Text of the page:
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Why doesn't aviation use standard (metric) units?

Silvaire wrote:


Re airspeed calibration, continental Europeans would prefer km/hr and once had it, Americans and some others prefer mph and once had it… Both are now stuck with knots which make no intuitive sense to anybody and have no utility in the age of GPS. Typical aviation practice

This topic popped up in the Morane thread recently and I’d like to expand on it.

Aviation seems to be stuck with units that nobody uses in daily life the world over, such as nm or kts, or very few people use outside of the cockpit, such as ft.

The SI units such as m and it’s derivatives are so widely used nowadays that they have been formally adopted by all countries including the anglophone ones that used to have Imperial units. Except the US and Liberia all countries have committed to metrication. With aviation being very international, why don’t we use the units of measurement everyone else uses?

Obviously history plays a major role but this doesn’t seem like a convincing argument to retain nonstandard units.

Last Edited by MedEwok at 08 May 19:02
Novice pilot
EDVM Hildesheim

… like medicine.

Glider pilots in Germany fly metric though. For engineering, the US system is silly, for the pilot it’s irrelevant. Just use the numbers in the poh.

mh
Inside the sky.
EDXE, EDXF, Germany

The UK hasn’t converted.

The maritime world uses NM as does aviation as it is sensible as derived from latitude.

It would be far too hard to change the unit of altitude and not necessary – ft work just fine.

EGTK Oxford

The boating world use NM, kts and feet, not just aviation. ft is gradually being replaced by m though, but NM and kts are going strong. NM and kts are physical quantities tied to the planet earth. A much better system than meter. meter is no better than ft. They are both just arbitrary measures of length.

old habits die hard

For myself, i think in knots, and altitude in feet feels natural. Any (aircraft) speed in km/h or altitude in meters is meaningless to me, i have to start doing mental calculations (but it also took me also 10 years to get used to the EURO as currency)

That being said, most ultralights I see have speed in km/h (but altitude still in feet), so it appears to be changing.

I think also many french aircraft have airspeed in km/h, a french aircraft I often fly has a (second) altimeter in meter (It also had a pressure gauge in “Pieze”, but that’s another topic i guess).

EBTN, EBST, Belgium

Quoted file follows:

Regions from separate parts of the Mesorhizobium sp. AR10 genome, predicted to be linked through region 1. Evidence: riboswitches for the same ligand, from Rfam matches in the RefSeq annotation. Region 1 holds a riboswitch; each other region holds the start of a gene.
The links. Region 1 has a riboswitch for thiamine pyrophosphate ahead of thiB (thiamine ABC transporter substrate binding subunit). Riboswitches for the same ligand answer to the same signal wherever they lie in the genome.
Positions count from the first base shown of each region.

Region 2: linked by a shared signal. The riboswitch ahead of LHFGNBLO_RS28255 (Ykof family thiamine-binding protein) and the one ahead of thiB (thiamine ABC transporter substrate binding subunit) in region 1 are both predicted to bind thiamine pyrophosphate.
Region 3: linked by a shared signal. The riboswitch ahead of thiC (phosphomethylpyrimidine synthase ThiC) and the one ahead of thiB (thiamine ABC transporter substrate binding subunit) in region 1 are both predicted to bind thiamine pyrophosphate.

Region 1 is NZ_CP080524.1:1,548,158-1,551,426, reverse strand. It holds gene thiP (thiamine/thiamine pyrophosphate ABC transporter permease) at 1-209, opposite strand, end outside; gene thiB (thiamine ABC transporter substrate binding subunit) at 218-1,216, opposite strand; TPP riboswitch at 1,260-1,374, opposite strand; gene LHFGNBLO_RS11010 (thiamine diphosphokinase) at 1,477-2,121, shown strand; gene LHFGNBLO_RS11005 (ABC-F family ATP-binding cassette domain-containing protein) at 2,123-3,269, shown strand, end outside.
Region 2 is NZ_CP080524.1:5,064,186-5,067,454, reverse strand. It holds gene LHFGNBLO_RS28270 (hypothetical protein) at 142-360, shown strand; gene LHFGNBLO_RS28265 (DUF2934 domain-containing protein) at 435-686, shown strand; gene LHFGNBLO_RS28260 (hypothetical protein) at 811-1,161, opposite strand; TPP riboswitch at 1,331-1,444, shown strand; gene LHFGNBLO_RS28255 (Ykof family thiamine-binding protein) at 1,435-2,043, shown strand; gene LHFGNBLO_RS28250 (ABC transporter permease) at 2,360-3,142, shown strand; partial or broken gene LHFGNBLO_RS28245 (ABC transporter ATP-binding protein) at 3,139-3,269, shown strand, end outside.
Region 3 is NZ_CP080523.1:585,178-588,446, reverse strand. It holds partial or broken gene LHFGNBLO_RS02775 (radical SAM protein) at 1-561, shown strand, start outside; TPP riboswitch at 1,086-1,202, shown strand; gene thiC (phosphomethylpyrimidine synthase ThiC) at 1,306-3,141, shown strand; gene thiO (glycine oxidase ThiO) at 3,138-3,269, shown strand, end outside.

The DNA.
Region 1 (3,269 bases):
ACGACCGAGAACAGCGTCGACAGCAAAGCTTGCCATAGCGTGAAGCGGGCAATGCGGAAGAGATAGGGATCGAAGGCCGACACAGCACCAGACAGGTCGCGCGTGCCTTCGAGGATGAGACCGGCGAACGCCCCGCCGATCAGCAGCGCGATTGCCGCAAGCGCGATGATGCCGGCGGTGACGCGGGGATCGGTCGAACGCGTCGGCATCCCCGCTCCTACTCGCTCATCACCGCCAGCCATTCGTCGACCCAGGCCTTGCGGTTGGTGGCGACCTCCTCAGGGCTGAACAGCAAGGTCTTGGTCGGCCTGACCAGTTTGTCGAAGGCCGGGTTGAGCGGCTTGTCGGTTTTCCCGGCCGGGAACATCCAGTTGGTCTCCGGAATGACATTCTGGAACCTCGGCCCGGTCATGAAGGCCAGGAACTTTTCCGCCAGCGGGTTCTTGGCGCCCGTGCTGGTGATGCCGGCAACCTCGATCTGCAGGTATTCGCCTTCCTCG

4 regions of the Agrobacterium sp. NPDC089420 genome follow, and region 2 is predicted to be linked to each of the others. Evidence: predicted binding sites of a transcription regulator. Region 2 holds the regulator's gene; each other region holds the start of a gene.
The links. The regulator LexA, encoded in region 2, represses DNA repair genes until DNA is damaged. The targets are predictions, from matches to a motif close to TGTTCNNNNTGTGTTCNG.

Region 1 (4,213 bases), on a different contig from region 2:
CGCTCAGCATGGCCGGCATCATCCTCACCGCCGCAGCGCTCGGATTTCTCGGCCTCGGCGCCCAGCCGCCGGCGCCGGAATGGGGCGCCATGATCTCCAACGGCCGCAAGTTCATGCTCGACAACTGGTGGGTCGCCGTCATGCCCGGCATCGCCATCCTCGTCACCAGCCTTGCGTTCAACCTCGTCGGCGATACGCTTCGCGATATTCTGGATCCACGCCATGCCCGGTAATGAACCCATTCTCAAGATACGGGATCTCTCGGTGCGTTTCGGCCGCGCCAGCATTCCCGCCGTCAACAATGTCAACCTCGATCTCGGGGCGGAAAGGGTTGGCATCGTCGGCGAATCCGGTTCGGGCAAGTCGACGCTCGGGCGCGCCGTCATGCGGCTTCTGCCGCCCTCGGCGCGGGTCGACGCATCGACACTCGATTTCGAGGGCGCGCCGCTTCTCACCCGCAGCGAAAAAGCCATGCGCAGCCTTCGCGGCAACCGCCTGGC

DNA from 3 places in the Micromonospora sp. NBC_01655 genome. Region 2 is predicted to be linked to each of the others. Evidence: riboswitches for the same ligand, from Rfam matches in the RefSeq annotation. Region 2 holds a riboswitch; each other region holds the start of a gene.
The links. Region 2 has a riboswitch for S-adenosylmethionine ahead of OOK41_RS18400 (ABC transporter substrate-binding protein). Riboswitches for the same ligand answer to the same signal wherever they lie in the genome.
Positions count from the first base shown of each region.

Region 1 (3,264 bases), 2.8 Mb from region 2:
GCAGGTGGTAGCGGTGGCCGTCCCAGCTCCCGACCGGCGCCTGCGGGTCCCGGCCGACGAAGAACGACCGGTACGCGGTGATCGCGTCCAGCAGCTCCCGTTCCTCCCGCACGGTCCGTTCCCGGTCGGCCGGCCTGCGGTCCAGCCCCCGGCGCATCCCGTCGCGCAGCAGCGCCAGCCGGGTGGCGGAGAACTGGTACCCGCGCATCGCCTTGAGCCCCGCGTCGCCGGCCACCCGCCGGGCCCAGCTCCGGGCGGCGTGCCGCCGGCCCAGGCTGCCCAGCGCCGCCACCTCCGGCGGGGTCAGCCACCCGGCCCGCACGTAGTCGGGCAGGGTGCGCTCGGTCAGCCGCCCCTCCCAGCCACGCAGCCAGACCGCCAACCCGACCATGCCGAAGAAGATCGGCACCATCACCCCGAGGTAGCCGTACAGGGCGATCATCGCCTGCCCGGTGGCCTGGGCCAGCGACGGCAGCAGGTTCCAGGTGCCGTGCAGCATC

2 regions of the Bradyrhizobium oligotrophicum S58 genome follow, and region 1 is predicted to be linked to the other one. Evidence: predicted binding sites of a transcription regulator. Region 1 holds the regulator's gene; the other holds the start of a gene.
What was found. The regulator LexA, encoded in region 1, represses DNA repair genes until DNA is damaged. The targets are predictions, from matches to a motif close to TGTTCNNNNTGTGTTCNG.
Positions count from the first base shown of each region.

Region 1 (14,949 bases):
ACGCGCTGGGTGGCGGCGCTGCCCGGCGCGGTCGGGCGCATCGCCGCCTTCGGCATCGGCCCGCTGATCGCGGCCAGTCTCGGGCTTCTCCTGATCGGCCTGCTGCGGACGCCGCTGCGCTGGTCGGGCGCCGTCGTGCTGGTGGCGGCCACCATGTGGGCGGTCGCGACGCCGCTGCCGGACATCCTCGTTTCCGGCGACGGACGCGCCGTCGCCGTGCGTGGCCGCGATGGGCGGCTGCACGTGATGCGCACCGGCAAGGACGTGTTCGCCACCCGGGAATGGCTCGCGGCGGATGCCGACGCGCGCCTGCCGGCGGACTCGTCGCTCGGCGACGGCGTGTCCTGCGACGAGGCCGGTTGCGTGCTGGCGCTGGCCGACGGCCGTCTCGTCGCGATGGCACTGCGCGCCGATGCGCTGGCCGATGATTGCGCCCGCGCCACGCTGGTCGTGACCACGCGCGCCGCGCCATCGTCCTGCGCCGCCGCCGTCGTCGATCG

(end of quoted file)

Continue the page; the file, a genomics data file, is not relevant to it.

MedEwok wrote:

Obviously history plays a major role but this doesn’t seem like a convincing argument to retain nonstandard units.

Its not history, it’s money invested. In the 1920s and 1930s there was a big effort to standardize aircraft production in the US. Aviation has been living off it so to speak ever since. One of the most obvious things is standardized aircraft screws, nuts, rivets, high pressure hose, electrical connectors, splices and terminations, rod end bearings and all sorts of other things in the AN (Army Navy, at the time there was no US Air Force) and NAS systems. As a result I can walk across the airport and buy new aircraft spec fasteners and fittings called out by the majority of GA aircraft parts catalogs, regardless of where and when that aircraft was made. That system has never been properly replicated by others, or in other units, because it was the result of a big effort at a time when it was considered important enough to make the (government) investment.

LeSving wrote:

They are both just arbitrary measures of length.

The basis of any unit of length (or anything else) is arbitrary to 99.9999% of the people using it. Decimalization is relevant, and easy for humans with 10 digits, but has nothing to do with units.

Last Edited by Silvaire at 08 May 20:56
Question is, how relevant are Nm and kts for practical flying today ? Does it matter at all in flight planning and in the air when everybody uses electronic aids for that ? I do not mean the use in training to get the PPL ! From seven billions of human beings only max. 400 millions remain in the imperial system, USA, Liberia and Myanmar. I do all calculations for flight, if required at all , in metric units from the beginning, after PPL that is. Sure , one altimeter is in feet, for radio calls. International pressures seem to have forced Russia lately to convert to feet in aviation – missed the chance to join with China to convince the rest to return to metric units, as was whole of Europe till after WW2 , UK excepted.